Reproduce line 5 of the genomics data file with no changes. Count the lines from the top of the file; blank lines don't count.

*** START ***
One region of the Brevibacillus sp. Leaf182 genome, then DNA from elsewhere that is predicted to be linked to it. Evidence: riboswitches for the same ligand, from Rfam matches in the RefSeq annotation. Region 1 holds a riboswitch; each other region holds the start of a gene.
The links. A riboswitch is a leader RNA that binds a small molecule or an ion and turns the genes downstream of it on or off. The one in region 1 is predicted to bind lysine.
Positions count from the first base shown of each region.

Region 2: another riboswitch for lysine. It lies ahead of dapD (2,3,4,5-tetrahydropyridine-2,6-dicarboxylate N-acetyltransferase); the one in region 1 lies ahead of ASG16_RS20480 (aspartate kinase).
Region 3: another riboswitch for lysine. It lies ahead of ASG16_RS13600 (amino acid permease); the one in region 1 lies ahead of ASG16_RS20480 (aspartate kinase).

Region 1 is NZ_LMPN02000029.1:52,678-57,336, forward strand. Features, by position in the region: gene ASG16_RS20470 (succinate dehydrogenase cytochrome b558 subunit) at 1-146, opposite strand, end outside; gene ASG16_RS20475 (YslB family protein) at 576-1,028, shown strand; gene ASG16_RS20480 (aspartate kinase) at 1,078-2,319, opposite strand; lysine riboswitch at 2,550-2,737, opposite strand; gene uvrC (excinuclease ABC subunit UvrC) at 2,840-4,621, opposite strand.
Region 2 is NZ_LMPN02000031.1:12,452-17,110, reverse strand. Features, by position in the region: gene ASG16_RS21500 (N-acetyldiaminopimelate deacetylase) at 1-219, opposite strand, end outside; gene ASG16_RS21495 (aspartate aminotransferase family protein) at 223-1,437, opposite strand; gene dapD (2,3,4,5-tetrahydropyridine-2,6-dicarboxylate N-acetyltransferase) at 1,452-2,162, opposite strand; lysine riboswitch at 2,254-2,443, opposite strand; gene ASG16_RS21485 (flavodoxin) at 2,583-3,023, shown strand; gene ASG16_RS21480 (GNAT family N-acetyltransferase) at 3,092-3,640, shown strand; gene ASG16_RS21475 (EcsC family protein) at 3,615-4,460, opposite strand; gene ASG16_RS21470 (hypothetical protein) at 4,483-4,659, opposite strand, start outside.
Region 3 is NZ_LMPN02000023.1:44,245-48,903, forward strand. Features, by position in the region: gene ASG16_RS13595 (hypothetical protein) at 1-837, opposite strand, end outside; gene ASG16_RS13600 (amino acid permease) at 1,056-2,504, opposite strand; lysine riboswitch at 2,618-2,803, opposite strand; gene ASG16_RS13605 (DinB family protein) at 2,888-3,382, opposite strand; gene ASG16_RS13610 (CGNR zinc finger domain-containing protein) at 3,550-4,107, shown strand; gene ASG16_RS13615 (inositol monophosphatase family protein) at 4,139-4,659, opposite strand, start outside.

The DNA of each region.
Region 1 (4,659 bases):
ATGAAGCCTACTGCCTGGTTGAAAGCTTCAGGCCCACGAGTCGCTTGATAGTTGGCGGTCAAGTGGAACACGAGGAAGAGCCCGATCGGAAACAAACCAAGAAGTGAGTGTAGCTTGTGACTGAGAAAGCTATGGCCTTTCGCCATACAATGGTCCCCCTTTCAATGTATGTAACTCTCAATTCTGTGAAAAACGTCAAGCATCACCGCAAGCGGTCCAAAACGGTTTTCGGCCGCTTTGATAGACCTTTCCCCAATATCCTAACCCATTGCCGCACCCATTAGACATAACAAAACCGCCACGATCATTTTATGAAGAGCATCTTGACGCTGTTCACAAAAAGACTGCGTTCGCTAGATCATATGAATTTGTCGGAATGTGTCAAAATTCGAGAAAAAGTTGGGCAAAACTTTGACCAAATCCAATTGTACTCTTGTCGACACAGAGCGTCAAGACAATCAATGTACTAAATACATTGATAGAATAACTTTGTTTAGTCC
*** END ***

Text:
Region 3: another riboswitch for lysine. It lies ahead of ASG16_RS13600 (amino acid permease); the one in region 1 lies ahead of ASG16_RS20480 (aspartate kinase).